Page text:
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In European heart journal ; h5-index 154.0

Both experimental and clinical findings linking vitamin D to cardiovascular (CV) risk have prompted consideration of its supplementation to improve overall health. Yet several meta-analyses do not provide support for the clinical effectiveness of this strategy. Meanwhile, the understanding of the roles of vitamin D in the pathophysiology of CV diseases has evolved. Specifically, recent work has revealed some non-classical pleiotropic effects of vitamin D, increasing the complexity of vitamin D signalling. Within particular microenvironments (e.g. dysfunctional adipose tissue and atherosclerotic plaque), vitamin D can act locally at cellular level through intracrine/autocrine/paracrine feedforward and feedback circuits. Within atherosclerotic tissues, 'local' vitamin D levels may influence relevant systemic consequences independently of its circulating pool. Moreover, vitamin D links closely to other signalling pathways of CV relevance including those driving cellular senescence, ageing, and age-related diseases-among them CV conditions. This review updates knowledge on vitamin D biology aiming to clarify the widening gap between experimental and clinical evidence. It highlights the potential reverse causation confounding correlation between vitamin D status and CV health, and the need to consider novel pathophysiological concepts in the design of future clinical trials that explore the effects of vitamin D on atherosclerosis and risk of CV events.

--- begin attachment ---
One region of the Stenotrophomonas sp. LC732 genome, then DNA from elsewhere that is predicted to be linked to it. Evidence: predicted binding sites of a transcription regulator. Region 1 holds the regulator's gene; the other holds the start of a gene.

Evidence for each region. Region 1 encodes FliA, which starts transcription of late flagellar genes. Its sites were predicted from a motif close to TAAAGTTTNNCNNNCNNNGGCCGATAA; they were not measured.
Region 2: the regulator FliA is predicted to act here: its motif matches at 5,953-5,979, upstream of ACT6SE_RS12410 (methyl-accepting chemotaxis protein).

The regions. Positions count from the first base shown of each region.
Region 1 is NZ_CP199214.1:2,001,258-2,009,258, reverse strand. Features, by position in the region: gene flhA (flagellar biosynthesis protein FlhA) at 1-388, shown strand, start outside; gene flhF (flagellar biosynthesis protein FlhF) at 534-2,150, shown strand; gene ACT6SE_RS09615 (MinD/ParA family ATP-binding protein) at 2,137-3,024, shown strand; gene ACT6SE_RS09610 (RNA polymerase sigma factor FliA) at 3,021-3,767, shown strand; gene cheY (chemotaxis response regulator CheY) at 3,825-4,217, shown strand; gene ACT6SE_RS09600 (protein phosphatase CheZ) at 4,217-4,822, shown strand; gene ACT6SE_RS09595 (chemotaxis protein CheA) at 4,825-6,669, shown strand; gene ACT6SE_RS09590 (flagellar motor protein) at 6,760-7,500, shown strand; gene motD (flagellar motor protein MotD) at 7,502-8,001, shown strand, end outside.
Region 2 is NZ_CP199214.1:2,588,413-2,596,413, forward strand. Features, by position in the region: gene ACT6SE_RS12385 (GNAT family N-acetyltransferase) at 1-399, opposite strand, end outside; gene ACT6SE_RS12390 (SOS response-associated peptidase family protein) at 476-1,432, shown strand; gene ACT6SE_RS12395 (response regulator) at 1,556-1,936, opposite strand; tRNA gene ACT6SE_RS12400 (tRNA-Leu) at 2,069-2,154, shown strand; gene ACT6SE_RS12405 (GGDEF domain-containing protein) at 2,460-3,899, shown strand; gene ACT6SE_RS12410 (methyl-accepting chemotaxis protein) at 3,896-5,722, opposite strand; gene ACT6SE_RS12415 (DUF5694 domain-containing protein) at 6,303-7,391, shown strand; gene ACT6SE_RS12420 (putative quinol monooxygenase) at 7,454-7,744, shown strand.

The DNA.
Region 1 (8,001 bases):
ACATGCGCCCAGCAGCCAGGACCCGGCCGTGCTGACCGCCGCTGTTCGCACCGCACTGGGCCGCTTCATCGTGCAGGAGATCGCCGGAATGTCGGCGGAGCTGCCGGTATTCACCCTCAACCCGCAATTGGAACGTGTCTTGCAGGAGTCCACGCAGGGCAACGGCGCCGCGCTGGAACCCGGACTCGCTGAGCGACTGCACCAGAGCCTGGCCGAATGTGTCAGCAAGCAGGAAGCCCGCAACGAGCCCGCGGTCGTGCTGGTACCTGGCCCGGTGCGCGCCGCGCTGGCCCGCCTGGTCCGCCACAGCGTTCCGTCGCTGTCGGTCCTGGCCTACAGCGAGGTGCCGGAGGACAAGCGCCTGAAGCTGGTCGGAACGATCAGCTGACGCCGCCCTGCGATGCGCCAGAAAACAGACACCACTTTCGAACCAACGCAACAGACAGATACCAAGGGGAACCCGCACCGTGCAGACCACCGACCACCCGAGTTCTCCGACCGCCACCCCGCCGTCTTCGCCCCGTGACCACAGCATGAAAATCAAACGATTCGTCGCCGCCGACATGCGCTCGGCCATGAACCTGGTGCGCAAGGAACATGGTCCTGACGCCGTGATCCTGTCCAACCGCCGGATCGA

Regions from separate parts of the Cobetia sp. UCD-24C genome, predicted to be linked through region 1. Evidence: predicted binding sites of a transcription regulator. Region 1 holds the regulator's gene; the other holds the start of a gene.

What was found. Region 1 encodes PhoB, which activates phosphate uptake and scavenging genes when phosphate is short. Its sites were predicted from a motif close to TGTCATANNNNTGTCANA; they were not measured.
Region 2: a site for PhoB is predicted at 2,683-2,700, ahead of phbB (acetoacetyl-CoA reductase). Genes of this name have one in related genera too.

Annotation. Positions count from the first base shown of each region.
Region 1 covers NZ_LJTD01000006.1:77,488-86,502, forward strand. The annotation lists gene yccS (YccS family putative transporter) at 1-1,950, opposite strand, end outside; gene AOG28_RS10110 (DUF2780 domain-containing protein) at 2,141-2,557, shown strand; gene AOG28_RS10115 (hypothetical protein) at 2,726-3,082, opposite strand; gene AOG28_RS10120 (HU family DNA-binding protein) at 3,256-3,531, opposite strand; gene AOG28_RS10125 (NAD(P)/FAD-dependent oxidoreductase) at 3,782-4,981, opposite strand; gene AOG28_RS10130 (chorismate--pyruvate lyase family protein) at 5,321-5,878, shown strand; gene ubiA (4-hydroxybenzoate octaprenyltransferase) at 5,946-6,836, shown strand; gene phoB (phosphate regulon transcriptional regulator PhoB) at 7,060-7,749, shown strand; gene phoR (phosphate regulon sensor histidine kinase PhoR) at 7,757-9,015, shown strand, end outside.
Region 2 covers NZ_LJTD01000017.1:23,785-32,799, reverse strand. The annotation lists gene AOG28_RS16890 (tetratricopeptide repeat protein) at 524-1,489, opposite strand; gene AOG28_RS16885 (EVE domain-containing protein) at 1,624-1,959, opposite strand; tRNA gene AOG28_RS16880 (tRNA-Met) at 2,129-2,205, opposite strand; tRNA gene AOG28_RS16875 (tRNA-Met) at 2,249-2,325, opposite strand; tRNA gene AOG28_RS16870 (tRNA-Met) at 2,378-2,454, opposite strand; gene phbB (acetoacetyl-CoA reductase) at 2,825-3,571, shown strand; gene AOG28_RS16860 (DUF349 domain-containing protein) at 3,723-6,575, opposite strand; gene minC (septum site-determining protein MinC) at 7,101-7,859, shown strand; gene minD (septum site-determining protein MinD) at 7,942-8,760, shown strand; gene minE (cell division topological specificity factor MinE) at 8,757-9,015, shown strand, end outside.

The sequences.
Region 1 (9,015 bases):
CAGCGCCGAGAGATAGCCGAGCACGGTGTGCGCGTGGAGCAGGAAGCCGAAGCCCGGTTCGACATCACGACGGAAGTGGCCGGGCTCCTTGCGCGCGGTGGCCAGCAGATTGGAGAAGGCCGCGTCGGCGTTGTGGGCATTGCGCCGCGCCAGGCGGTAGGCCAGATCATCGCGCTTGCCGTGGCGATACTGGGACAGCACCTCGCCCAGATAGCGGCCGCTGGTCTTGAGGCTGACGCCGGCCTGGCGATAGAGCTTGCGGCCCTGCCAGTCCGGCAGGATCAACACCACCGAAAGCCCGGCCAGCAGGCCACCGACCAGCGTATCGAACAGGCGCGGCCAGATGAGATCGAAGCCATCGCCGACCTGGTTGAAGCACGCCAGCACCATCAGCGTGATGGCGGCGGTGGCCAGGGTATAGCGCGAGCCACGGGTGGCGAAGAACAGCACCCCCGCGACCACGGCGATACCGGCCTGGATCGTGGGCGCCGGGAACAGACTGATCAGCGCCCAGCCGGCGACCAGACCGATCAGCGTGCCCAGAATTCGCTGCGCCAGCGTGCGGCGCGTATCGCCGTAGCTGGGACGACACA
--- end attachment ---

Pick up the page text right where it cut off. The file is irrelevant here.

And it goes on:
Carbone Federico, Liberale Luca, Libby Peter, Montecucco Fabrizio


Adipose tissue, Atherosclerosis, Inflammation, Senescence, Vitamin D, Vitamin D receptor